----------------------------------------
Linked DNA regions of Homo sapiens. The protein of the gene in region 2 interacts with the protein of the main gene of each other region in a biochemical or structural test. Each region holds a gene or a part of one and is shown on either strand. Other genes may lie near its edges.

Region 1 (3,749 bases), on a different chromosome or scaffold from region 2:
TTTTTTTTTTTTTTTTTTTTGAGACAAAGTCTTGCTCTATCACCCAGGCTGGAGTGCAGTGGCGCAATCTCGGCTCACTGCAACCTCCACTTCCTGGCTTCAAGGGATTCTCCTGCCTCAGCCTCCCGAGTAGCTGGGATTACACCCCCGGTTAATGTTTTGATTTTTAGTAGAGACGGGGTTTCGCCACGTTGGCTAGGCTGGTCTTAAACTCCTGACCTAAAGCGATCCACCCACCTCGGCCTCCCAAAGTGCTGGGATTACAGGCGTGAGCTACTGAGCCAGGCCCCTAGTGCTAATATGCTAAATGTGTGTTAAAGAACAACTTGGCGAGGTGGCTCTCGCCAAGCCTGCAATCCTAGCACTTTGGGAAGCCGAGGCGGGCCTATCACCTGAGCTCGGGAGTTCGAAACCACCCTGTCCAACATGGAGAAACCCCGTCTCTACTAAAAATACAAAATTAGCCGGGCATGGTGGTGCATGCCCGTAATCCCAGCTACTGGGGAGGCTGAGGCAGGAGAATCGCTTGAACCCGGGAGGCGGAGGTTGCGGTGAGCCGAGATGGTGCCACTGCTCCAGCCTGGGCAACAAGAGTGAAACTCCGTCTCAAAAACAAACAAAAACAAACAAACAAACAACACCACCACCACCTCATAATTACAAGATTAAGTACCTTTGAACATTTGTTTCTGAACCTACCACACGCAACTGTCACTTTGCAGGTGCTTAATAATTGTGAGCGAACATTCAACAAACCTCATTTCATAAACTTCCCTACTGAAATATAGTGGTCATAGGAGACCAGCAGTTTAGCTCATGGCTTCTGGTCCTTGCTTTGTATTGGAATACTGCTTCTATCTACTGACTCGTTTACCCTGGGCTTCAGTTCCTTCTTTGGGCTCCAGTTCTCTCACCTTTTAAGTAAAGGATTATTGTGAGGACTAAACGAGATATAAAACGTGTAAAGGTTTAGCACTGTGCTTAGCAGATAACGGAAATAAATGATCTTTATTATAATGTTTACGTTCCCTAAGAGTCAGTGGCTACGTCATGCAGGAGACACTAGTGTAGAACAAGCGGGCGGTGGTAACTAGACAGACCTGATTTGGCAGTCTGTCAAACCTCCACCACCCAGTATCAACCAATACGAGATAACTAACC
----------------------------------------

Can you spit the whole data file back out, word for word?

Linked DNA regions of Homo sapiens. The protein of the gene in region 2 interacts with the protein of the main gene of each other region in a biochemical or structural test. Each region holds a gene or a part of one and is shown on either strand. Other genes may lie near its edges.

Region 1 (3,749 bases), on a different chromosome or scaffold from region 2:
TTTTTTTTTTTTTTTTTTTTGAGACAAAGTCTTGCTCTATCACCCAGGCTGGAGTGCAGTGGCGCAATCTCGGCTCACTGCAACCTCCACTTCCTGGCTTCAAGGGATTCTCCTGCCTCAGCCTCCCGAGTAGCTGGGATTACACCCCCGGTTAATGTTTTGATTTTTAGTAGAGACGGGGTTTCGCCACGTTGGCTAGGCTGGTCTTAAACTCCTGACCTAAAGCGATCCACCCACCTCGGCCTCCCAAAGTGCTGGGATTACAGGCGTGAGCTACTGAGCCAGGCCCCTAGTGCTAATATGCTAAATGTGTGTTAAAGAACAACTTGGCGAGGTGGCTCTCGCCAAGCCTGCAATCCTAGCACTTTGGGAAGCCGAGGCGGGCCTATCACCTGAGCTCGGGAGTTCGAAACCACCCTGTCCAACATGGAGAAACCCCGTCTCTACTAAAAATACAAAATTAGCCGGGCATGGTGGTGCATGCCCGTAATCCCAGCTACTGGGGAGGCTGAGGCAGGAGAATCGCTTGAACCCGGGAGGCGGAGGTTGCGGTGAGCCGAGATGGTGCCACTGCTCCAGCCTGGGCAACAAGAGTGAAACTCCGTCTCAAAAACAAACAAAAACAAACAAACAAACAACACCACCACCACCTCATAATTACAAGATTAAGTACCTTTGAACATTTGTTTCTGAACCTACCACACGCAACTGTCACTTTGCAGGTGCTTAATAATTGTGAGCGAACATTCAACAAACCTCATTTCATAAACTTCCCTACTGAAATATAGTGGTCATAGGAGACCAGCAGTTTAGCTCATGGCTTCTGGTCCTTGCTTTGTATTGGAATACTGCTTCTATCTACTGACTCGTTTACCCTGGGCTTCAGTTCCTTCTTTGGGCTCCAGTTCTCTCACCTTTTAAGTAAAGGATTATTGTGAGGACTAAACGAGATATAAAACGTGTAAAGGTTTAGCACTGTGCTTAGCAGATAACGGAAATAAATGATCTTTATTATAATGTTTACGTTCCCTAAGAGTCAGTGGCTACGTCATGCAGGAGACACTAGTGTAGAACAAGCGGGCGGTGGTAACTAGACAGACCTGATTTGGCAGTCTGTCAAACCTCCACCACCCAGTATCAACCAATACGAGATAACTAACC